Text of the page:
The Bankruptcy Court held a hearing to consider the confirmation of the competing plans submitted by Long Hill and Middle Plantation on September 2, 1983. At the confirmation hearing, counsel for the debtor, Middle Plantation, reported to the Bankruptcy Court that the debtor's plan had failed to receive the requisite approval from creditors. Counsel for Long Hill then reported that its plan had received the requisite acceptances. The debtor objected that Baker's claim for $1,450,000 had not been included in the calculation of the amount of claims voting in consideration of Long Hill's plan. After oral argument, the Bankruptcy Court ruled from the bench that Baker's claim is disallowed for purposes of voting on Long Hill's plan because the claim was listed as unliquidated in the debtor's schedules and no timely proof of claim had been filed. The Bankruptcy Court then confirmed Long Hill's Plan and an order to that effect was entered on October 5, 1983. The Bankruptcy Court denied Baker's motion for reconsideration of the disallowance of his claim on October 28, 1983. The debtor appealed the confirmation order to this Court. Among the errors alleged was the disallowance of Baker's claim for purposes of voting on the plan. On January 11, 1984, this Court entered a Memorandum Opinion affirming the confirmation order.3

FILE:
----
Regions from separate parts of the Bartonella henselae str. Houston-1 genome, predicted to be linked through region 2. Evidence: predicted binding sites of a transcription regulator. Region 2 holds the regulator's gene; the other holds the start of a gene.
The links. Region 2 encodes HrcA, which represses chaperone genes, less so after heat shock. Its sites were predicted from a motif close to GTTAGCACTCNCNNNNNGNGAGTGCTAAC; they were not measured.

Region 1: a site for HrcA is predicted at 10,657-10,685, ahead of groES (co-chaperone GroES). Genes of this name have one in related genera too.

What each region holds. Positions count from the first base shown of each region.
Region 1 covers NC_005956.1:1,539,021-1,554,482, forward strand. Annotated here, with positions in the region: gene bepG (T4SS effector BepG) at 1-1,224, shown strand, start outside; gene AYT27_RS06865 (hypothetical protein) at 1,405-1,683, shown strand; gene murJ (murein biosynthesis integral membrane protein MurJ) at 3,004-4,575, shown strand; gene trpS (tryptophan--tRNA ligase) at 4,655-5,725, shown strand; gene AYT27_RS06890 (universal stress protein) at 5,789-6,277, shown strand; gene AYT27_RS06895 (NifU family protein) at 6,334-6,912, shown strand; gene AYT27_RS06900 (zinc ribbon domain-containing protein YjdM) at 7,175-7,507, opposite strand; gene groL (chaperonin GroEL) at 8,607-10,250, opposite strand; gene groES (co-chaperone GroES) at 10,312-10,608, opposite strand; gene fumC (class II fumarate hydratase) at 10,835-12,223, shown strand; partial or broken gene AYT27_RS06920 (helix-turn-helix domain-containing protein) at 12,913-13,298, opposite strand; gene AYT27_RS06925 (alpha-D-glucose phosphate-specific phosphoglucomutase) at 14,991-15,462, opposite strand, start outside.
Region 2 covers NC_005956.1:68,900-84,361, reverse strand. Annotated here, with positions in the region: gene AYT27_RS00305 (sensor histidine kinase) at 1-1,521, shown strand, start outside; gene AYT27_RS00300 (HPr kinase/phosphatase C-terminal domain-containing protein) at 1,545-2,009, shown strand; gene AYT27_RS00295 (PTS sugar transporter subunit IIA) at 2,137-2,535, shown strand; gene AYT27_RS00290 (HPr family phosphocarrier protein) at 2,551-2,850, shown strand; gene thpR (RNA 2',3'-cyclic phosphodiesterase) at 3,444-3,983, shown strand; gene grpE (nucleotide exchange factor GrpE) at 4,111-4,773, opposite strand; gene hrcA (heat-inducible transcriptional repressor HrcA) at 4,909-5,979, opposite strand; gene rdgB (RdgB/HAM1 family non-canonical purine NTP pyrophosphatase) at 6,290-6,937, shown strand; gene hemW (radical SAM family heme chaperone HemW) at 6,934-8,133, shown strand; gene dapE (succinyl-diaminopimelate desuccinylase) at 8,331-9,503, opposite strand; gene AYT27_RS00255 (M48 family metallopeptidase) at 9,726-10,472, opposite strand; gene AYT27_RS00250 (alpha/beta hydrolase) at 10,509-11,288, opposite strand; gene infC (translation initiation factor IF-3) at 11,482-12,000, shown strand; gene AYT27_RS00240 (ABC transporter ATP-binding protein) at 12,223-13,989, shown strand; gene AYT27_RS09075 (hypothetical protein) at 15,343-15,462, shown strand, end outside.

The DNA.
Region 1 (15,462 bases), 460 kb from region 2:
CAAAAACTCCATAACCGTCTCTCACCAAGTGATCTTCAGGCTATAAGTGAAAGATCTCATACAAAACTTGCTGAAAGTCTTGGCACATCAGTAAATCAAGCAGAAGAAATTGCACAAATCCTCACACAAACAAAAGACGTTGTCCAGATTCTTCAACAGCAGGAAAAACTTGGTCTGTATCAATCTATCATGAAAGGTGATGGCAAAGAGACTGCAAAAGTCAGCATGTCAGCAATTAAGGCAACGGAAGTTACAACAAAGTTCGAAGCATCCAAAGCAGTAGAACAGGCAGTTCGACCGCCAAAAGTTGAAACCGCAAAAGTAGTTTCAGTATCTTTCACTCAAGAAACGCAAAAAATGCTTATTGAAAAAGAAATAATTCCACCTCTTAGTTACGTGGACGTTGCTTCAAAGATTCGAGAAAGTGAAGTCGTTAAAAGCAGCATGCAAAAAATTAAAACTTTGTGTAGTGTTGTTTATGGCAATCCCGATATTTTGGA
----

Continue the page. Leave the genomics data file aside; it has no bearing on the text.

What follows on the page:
In the interim, on September 21, 1983, Baker filed two additional proofs of claim (Nos. 38 and 39), both in the amount of $1,557,000. Claim No. 38 purports to be a proof of claim amending claim Nos. 34, 35 and 36. Baker states at the end of the claim that:

This claim amends the following previously filed claims: Claim # 34, 35 and 36, filed with this Court on June 17, 1983, and amends the aggregate total to $1,557,000.00, incorporating the writings previously filed with said claims, and also, by reference, the evidence filed with this Court in January, 1983 in adversary proceeding 82-0063-NN styled Middle Plantation of Williamsburg, Inc. v. Leon H. Perlin, et al [755 F.2d 928], to include all testimony, accounting work, appraisals, charts and graphs.